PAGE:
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Theater Review: The Catamounts Bring Walt Disney Back to Life in A Public Reading

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The Catamounts are the wittiest theater troupe around — and, in many ways, the most charmingly inventive. When artistic director Amanda Berg Wilson learned that space at Boulder’s Dairy Center for the Arts, their usual venue, would eventually be unavailable because of construction, she put the current production, A Public Reading of an Unproduced Screenplay About the Death of Walt Disney, in a large room that’s part of Madelife, a store and gallery that — in true Boulder lingo — describes itself as “a launching pad for artists and entrepreneurs founded on mentorship and collaboration.” The room isn’t set up as a theater, but the company brought in risers and chairs, hung lights and installed a movable bar. The result is one of those unexpected, welcoming, off-the-beaten-track playing spaces that remind you of the artistic ferment in New York back when almost every loft, basement, bar-room floor, even patch of sidewalk might be commandeered for a performance. Attend a Catamounts show on the right evening, and you’ll be treated to free food afterward, along with craft beer and a chance for discussion. After all, this company bills its work as “theatre for the adventurous palate.”

The Catamounts definitely pick inventive scripts, in this case the regional premiere of Lucas Hnath’s A Public Reading, which is indeed set as a reading. The four members of the cast sit at a long table with water glasses and jugs in front of them and scripts at hand. There’s Walt Disney himself (or, rather, the actor playing him); Disney’s brother, Roy; his Daughter (so identified) and her husband, Ron. The time is clearly the present, since everyone has a cell phone, but Walt/actor is most decidedly inhabiting the psyche of the real legendary filmmaker, and the others also appear to be the people they’re playing.

There have been many ugly rumors about Walt Disney: that he spied for the FBI, that he was a racist and anti-Semite, that he crushed labor unions. Also, that he planned to have his head cryonically frozen when he died. These rumors are disputed as avidly as they’re propagated, but the script makes use of most of them because this isn’t a biographically accurate Walt Disney we’re experiencing, but Walt Disney as passed through Hnath’s fertile mind: a monster of ego who thinks he can create and manipulate the real world just as he does his movies and theme parks. If lemmings won’t go over a cliff for one of his nature movies, he’ll just help them along. He tramples on and ultimately betrays his kinder and more reasonable brother. He can’t understand why Daughter won’t name one of her children after him, pressing her until she erupts: “Because when I say your name, I think all sorts of things I don’t want to think.” The language is repetitive and staccato, with a lot of unfinished sentences: Disney uses “cut to” to signal a new scene and, with increasing frequency, to cut off anyone who disagrees with him.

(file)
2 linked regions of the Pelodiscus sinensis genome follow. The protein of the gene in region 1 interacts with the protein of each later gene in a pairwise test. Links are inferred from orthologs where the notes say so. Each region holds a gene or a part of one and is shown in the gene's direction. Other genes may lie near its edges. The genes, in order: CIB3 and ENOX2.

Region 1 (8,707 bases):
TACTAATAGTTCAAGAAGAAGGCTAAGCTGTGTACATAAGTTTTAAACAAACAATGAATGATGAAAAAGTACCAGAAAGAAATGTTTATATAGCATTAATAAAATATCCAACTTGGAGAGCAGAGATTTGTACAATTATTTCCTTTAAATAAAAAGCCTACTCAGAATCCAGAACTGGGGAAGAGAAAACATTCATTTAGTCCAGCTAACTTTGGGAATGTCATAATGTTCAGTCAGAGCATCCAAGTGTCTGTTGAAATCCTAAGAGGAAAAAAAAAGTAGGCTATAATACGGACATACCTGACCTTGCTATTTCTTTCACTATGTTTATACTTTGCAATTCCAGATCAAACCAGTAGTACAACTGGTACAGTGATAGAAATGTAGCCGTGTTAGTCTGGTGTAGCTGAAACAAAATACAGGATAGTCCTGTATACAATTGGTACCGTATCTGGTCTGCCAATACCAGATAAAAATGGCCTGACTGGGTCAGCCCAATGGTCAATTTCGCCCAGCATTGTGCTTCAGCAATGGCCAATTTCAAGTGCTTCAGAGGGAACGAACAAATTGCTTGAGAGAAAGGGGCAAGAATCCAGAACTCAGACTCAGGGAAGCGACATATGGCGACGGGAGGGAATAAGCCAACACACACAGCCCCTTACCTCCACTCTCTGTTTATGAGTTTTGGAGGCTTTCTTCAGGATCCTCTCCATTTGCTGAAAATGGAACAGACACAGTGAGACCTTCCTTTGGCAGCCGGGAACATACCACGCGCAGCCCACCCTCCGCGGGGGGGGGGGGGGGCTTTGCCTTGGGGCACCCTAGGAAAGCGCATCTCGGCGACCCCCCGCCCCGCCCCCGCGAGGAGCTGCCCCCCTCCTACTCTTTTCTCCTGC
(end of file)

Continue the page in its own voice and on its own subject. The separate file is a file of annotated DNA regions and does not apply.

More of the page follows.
In a virtuoso performance, Paul Borrillo holds the audience spellbound for seventy minutes with the sheer unmitigated awfulness of the central figure. Mark Collins provides valuable counterpoint as a very human Roy, who may be dependent on his overbearing sibling for a living but still has the integrity to question some of Walt’s most outrageous actions — if only with resigned or quizzical looks. There’s a needed and occasional glimpse of real feeling from Lindsey Pierce as Daughter. But while the script has a farcical, over-the-top quality, Jason Maxwell makes son-in-law Ron — who’s admittedly supposed to be a dope — too much of a smiley, mindless caricature.

A Public Reading of an Unproduced Screenplay About the Death of Walt Disney is primarily memorable as a character study, though it does have things to say about fascination with the artificial, the desire to control the world, and the way mortality eventually brings down even the most powerful and self-delusional. In the end, Roy’s ideas prevail and Disney’s passionately planned ideal village proves as ephemeral as Ozymandias’s empire — though surely every breathing human being, no matter how humble, understands Disney’s final lament: “Now that I’m gone, the world just stops.”

The message here is in the medium: The production itself proves that even if huge, fixed and mighty projects eventually always fall, small projects that are cheeky, fast-moving and inventive will find ways to persist — at least in the hands of the Catamounts.

A Public Reading of an Unproduced Screenplay About the Death of Walt Disney, presented by the Catamounts through March 28 (shows Friday-Sunday) at Madelife, 2000 21st Street, Boulder, 720-468-0487, thecatamounts.org.

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